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Lance Armstrong can’t get cheating out of his system

A week later, he’s still cheating.

A week after Lance Armstrong was stripped of his seven Tour de France titles by a drug agency with an Alps’ worth of evidence against him, Armstrong lined his first public appearance with more deceit.

Speaking in front of the World Cancer Congress in Montreal on Wednesday, Armstrong introduced himself thusly:

“My name is Lance Armstrong. I am a cancer survivor. I’m a father of five. And, yes, I won the Tour de France seven times.”

The first part of his introduction is an honorable legacy. The last part is a lie. The real sadness here is that Armstrong no longer seems to understand the difference. And, frankly, you have to wonder if America does, either.

In the week since Armstrong was finally flattened over drug charges that have been floating around forever, it appears the cyclist and his fans have actually become empowered by the punch. Armstrong refuses to acknowledge his cheating, his fans have staunchly declared that they don’t care, and both parties have ripped those who would dare question them.

Don’t folks realize that you can live strong without living unfairly? Do people really believe that contributions to society should allow one to circumvent the rules — such as fair play — that make that society strong? In the past week, all these issues have been boiled into one ancient question — does the end justify the means?

Armstrong obviously feels that it does. So, apparently, do the many who have openly cheered for him since last week’s stripping.

The U.S. Anti-Doping Agency threw out all of his victories dating back to 1998 — including his seven Tour titles — because it is convinced he is a drug cheat. Armstrong decided he would not contest the charges because he said it was an “unconstitutional witch hunt” and “enough is enough.”

Right. One of the greatest fighters in the history of American sports refused to fight for his reputation because enough is enough?

Please. Armstrong gave up this fight because he was guilty. He was facing evidence of drug cheating offered by 10 former teammates plus test results that USADA said were “consistent” with blood doping. While Armstrong never actually flunked a drug test, this “enough is enough” reasoning flunked the smell test.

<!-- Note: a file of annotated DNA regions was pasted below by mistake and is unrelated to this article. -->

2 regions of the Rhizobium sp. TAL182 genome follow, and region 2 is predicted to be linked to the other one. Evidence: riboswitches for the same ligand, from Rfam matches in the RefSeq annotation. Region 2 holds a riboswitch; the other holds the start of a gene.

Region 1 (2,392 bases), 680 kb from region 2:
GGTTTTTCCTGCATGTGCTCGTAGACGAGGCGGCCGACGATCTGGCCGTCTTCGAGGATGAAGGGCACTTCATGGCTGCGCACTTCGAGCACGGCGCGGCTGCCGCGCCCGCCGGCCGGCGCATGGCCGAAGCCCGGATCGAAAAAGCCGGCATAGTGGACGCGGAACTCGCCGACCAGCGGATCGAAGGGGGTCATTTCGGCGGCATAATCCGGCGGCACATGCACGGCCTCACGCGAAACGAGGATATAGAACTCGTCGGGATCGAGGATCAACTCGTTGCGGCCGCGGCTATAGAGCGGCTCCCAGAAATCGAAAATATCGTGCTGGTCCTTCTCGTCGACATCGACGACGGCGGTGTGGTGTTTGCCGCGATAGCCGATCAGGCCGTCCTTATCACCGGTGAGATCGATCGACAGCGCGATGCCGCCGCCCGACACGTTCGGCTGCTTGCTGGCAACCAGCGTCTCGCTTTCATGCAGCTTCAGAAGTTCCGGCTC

He quit fighting the charges because they were true. He is Barry Bonds. He is Roger Clemens. He is Sammy Sosa.

Yet many, including Armstrong, are still acting like he is God.

There have been columns declaring that the nearly $500 million that Armstrong has raised for cancer research far outweigh his cheating. There has been chatter that cheating is irrelevant if it is connected to the fighting of a deadly disease. And, of course, there is the theme that because seemingly every great Tour de France rider cheated — 14 of the last 17 winners have now been stripped — Armstrong was just leveling the playing field.

Funny, but where were all these pundits when baseball’s Mark McGwire needed defending? Like Armstrong, McGwire helped save a sport and brighten America. Like Armstrong, McGwire had an esteemed charitable foundation, pouring big money into the lives of abused children. And, yes, when McGwire used performance-enhancing drugs, he was just trying to keep up with his competitors.

But, unlike Armstrong, McGwire has been sent to sports hell for it, locked out of the Hall of Fame and his legacy forever tainted.

Not Armstrong, who, judging from his introduction this week, just keeps puffing his chest out farther. Can you imagine another athlete who has refused to fight cheating penalties still having the nerve to step on a public stage and declaring his innocence? Oh yeah. For years, Pete Rose would stand in front of baseball’s Hall of Fame and do exactly that.

America has long since come to grips with the notion that Rose could, at once, be a great baseball player and a flawed human. It would make things much easier if we could accept the same thing about Armstrong.

Why can’t we decry Armstrong for cheating while still applauding him for fighting? In a world where our sports heroes grow more complicated by the blog, why does Armstrong have to be all good or all bad?

And, really, why on earth can’t he just admit he cheated — there’s more smoke appearing in an upcoming book by former teammate Tyler Hamilton — and move on to more important matters?

As long as Armstrong keeps his cycling charade alive, the cancer message will be slowly drowned out, The sooner Armstrong admits he is a cheater, the sooner he can resume the business of being an inspiration.

bill.plaschke@latimes.com

twitter.com/billplaschke


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